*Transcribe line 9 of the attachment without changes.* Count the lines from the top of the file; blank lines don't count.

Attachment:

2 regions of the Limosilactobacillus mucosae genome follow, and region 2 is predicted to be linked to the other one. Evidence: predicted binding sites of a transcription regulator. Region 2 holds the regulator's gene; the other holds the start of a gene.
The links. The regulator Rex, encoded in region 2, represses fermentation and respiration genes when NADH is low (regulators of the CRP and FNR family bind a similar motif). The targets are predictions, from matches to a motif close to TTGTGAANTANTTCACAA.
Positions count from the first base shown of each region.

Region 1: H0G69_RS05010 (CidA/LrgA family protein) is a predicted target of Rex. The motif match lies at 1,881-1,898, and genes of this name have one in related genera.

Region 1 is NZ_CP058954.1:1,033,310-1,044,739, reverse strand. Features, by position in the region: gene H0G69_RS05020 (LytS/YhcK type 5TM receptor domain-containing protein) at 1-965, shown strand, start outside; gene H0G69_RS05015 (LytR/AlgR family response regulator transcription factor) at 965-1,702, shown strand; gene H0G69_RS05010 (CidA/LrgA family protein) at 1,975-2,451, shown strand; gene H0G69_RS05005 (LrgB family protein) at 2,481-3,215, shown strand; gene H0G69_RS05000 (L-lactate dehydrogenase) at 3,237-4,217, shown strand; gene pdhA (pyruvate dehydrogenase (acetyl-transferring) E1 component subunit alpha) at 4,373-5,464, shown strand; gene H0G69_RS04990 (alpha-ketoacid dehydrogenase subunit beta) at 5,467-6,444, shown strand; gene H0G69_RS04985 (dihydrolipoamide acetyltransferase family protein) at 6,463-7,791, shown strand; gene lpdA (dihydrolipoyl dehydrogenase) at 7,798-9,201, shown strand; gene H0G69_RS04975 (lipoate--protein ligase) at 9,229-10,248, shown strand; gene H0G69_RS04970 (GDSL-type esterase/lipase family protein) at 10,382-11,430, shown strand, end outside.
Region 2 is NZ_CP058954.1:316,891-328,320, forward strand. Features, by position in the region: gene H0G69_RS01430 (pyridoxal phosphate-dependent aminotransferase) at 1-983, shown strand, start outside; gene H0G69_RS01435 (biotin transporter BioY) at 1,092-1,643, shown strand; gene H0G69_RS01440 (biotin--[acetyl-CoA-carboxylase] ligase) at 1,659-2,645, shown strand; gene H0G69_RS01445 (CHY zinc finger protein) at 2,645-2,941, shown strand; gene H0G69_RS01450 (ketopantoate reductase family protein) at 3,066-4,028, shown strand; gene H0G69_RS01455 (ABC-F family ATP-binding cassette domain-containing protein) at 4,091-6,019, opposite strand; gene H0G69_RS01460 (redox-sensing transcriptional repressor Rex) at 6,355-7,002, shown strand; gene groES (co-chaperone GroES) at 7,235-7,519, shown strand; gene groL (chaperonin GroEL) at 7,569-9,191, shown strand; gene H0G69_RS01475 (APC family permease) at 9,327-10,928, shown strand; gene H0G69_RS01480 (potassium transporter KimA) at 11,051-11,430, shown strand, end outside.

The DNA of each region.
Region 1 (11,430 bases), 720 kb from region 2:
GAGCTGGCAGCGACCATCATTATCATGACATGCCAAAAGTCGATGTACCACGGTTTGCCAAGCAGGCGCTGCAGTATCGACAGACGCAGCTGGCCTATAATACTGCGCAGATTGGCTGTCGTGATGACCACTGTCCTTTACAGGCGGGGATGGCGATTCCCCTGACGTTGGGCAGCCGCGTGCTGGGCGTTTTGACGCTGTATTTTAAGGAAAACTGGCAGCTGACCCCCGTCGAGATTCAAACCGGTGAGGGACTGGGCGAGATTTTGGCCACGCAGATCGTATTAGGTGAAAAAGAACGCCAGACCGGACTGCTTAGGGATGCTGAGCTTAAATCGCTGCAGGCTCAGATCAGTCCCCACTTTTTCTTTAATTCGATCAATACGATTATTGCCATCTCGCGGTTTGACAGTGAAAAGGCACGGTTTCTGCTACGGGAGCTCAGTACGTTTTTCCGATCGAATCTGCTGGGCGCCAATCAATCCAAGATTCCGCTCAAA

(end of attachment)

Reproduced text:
GAGCTGGCAGCGACCATCATTATCATGACATGCCAAAAGTCGATGTACCACGGTTTGCCAAGCAGGCGCTGCAGTATCGACAGACGCAGCTGGCCTATAATACTGCGCAGATTGGCTGTCGTGATGACCACTGTCCTTTACAGGCGGGGATGGCGATTCCCCTGACGTTGGGCAGCCGCGTGCTGGGCGTTTTGACGCTGTATTTTAAGGAAAACTGGCAGCTGACCCCCGTCGAGATTCAAACCGGTGAGGGACTGGGCGAGATTTTGGCCACGCAGATCGTATTAGGTGAAAAAGAACGCCAGACCGGACTGCTTAGGGATGCTGAGCTTAAATCGCTGCAGGCTCAGATCAGTCCCCACTTTTTCTTTAATTCGATCAATACGATTATTGCCATCTCGCGGTTTGACAGTGAAAAGGCACGGTTTCTGCTACGGGAGCTCAGTACGTTTTTCCGATCGAATCTGCTGGGCGCCAATCAATCCAAGATTCCGCTCAAA